The next race saw the emergence of the modern maxis utilising Kevlar material for hull and sails, which put much more strain on the mast. Atlantic Privateer was the first victim and lost the mast in a southeasterly gale off Cape Town. NZI Enterprise then kept the Kiwi tradition when breaking the mast in two pieces. It took the crew six hours to clear up the mess and head back to the Chatham Islands east of New Zealand.

In 1989 - 90 the figures stayed low. First was Fisher and Paykel under Grant Dalton to lose the mizzenmast on the way to Punta del Este in Uruguay. The most spectacular dismasting happened at the restart in Auckland when The Card’s mizzenmast hooked the masthead of a 28ft cruising boat and pulled her horizontal, and ripping the mizzenmast out of the boat within hours of the start. It was salvaged by a third party and later shipped to Punta. The Card sailed on as a sloop.

On the last leg, Steinlager came as close to disaster as possible. After winning every leg of the race, the steel chain-plate that held the mizzen and main masts broke, and only the quick reaction of helmsman Brad Butterworth, who crash gybed the yacht, saved the masts and the victory of the red ketch.

The 1993 -94 race saw the emergence of the 60 footers and only one mast was lost. This time it was the leading yacht, Tokio, who put the mast over the side of the boat in reaching conditions off Brazil after a convincing performance over the course of the race under Kiwi skipper Chris Dickson.

By 1997-98, the racing was becoming closer and closer, with every boat pushing hard to break records and win legs. Gone were the restrictions of allowing only fractional spinnakers to be flown in the Southern Ocean. This time, the W60s could carry much more sail, and fly spinnakers from the top of the mast. The girls, onboard EF Education were the first victims, damaging their rig badly on the leg from Auckland to Brazil and having to sail conservatively in order to preserve it. Meanwhile, Lawrie Smith, pushing Silk Cut to the limit, went too far and the top section of the mast collapsed whilst spinnaker reaching in 30 knots of breeze at night. They jury-rigged and raced on for some days before retiring from the leg some 870 miles from Cape Horn and using their engine motored into Ushuaia to effect repairs.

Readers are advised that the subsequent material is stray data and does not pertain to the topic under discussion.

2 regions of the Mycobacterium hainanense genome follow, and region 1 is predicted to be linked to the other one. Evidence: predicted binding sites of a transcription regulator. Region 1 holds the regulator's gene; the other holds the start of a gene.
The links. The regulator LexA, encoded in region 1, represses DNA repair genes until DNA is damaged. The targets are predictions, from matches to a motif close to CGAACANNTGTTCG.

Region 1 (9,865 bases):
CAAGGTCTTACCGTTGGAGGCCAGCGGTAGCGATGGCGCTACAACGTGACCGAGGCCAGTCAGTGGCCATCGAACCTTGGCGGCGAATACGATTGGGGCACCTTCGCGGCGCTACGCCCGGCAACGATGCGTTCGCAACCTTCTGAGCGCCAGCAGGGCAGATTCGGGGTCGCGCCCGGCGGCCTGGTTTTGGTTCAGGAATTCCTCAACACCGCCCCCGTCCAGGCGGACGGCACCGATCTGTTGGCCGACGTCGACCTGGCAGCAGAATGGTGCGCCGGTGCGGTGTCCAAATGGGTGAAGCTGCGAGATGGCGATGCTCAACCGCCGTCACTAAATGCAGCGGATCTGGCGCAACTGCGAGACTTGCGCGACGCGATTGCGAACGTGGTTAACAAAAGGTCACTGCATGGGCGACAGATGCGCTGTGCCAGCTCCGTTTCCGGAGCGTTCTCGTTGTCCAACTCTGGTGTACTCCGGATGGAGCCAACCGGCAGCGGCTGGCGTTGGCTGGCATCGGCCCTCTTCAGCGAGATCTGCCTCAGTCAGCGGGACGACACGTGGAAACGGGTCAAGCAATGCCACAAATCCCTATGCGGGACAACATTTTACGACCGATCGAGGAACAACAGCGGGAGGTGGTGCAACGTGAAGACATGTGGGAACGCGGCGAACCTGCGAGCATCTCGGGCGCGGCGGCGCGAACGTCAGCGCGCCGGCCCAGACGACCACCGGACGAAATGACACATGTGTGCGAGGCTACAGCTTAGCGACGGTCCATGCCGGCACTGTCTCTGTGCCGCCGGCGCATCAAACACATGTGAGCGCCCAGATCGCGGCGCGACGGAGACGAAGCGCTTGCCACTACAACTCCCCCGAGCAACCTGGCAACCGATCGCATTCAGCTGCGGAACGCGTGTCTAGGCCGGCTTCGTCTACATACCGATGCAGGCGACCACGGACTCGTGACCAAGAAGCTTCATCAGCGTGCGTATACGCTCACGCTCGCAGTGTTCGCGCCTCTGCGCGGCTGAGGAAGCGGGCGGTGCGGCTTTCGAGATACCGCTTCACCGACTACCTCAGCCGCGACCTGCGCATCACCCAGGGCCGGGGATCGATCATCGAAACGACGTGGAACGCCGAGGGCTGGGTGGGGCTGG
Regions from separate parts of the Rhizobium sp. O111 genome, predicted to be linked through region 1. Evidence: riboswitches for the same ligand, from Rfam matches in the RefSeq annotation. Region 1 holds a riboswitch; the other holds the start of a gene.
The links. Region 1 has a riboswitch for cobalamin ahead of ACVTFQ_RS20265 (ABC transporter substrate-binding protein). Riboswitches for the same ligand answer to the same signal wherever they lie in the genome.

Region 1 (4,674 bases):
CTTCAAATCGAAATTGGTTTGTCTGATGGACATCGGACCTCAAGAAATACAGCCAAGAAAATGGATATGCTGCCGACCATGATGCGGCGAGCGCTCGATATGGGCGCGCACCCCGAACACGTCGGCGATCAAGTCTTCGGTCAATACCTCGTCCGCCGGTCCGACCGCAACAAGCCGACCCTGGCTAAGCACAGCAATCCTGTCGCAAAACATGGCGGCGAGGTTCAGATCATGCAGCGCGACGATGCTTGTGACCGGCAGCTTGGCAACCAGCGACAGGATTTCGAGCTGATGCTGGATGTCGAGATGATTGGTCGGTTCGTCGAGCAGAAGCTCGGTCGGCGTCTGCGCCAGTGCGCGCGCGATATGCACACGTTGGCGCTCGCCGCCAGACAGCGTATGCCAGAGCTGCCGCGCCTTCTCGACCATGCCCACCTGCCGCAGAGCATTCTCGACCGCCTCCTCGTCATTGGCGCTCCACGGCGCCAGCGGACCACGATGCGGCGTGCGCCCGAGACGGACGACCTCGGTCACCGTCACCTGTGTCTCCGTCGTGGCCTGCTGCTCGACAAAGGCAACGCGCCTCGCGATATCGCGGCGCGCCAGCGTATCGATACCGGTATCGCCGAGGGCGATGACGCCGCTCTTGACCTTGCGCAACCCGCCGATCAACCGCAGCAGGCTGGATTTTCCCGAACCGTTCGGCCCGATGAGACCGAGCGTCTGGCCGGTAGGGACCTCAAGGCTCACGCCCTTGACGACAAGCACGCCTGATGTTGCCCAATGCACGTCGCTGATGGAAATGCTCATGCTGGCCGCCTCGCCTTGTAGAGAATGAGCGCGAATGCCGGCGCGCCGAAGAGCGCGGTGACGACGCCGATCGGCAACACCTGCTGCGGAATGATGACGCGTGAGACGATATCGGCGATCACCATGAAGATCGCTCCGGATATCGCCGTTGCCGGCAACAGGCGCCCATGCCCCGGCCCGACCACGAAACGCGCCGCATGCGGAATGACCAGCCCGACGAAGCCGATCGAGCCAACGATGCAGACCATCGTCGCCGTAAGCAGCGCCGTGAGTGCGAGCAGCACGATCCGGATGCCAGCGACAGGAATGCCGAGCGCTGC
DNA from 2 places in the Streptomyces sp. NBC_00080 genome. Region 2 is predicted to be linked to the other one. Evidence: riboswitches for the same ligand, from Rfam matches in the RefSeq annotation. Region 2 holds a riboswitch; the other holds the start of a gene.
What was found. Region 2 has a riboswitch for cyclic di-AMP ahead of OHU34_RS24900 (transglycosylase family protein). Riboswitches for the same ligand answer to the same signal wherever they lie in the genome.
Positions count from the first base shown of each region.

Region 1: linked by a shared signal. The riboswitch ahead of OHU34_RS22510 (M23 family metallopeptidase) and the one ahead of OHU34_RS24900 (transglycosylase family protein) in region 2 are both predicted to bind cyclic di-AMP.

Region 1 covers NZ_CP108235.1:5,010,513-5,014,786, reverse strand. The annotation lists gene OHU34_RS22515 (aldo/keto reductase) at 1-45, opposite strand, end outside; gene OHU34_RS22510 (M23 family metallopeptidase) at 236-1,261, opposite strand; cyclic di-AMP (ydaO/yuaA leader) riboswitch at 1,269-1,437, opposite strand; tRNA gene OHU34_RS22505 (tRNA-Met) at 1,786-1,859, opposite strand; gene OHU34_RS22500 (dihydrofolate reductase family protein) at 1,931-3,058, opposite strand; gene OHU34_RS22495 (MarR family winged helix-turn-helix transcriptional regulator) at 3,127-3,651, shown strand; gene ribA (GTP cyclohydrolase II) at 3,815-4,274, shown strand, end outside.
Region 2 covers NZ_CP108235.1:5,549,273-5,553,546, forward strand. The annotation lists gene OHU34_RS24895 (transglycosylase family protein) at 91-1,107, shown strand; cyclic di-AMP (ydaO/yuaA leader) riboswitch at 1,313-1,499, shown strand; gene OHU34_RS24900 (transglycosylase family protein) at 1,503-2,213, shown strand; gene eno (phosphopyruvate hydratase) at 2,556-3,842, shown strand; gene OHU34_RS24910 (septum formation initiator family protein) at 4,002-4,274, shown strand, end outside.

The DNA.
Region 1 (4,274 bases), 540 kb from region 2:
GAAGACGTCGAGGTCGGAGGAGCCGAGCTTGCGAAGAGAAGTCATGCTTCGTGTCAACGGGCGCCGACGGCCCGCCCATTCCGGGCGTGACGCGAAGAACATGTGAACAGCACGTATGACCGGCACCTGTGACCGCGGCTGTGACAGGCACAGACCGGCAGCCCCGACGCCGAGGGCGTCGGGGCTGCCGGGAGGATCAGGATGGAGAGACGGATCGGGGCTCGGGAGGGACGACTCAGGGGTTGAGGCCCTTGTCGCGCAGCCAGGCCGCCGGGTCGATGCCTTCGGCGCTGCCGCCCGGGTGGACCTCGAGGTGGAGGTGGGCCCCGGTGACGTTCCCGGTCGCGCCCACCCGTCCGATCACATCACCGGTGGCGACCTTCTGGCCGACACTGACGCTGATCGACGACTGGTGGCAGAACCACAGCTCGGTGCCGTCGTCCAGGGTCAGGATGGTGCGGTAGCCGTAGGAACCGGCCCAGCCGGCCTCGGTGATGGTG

The wind gods finally stopped smiling and after nursing their stricken yacht for nine days, the girls fell victim in 35 knots of wind and lost the mast between the first and second sets of spreaders. They finally retired from the leg 34 days after the start of the leg. Skipper Christine Guillou said, "Everyone onboard is bitterly disappointed. We gave it our best shot, but we have to be realistic. It is a very bad feeling to retire. We hope that our fortunes change."

There are still many miles ahead for the crews in the Volvo Ocean Race and drama and destruction can lie in wait for any one of them, just around the corner.

Volvo Ocean Race Position Report, Day 12, 1554 GMT

PS Yacht Latitude Longitude DTF CMG SMG TFHR DTL DTL-C ETA PO
- 1 ILBK 59 17.40S 094 58.68W 03158 114 16.0 327 00000 +0 18 FEB 02 29
- 2 AONE 59 04.52S 095 50.64W 03184 107 17.1 No Data 00026 -12 18 FEB 02 25
- 3 TYCO 58 58.24S 096 05.08W 03192 105 18.1 346 00034 -18 18 FEB 02 18
- 4 AART 59 15.00S 097 36.20W 03238 096 17.7 380 00080 -16 19 FEB 02 20
- 5 DJCE 59 13.64S 098 00.12W 03250 097 18.6 390 00092 -24 19 FEB 02 14
- 6 NEWS 57 53.04S 098 14.28W 03264 100 17.9 429 00106 -25 19 FEB 02 19
- 7 TSEB 58 06.76S 105 29.44W 03490 085 05.4 272 00332 +56 19 FEB 02 13
- 8 ATOO 58 53.60S 110 15.12W 03628 111 13.4 327 00470 +10 20 FEB 02 6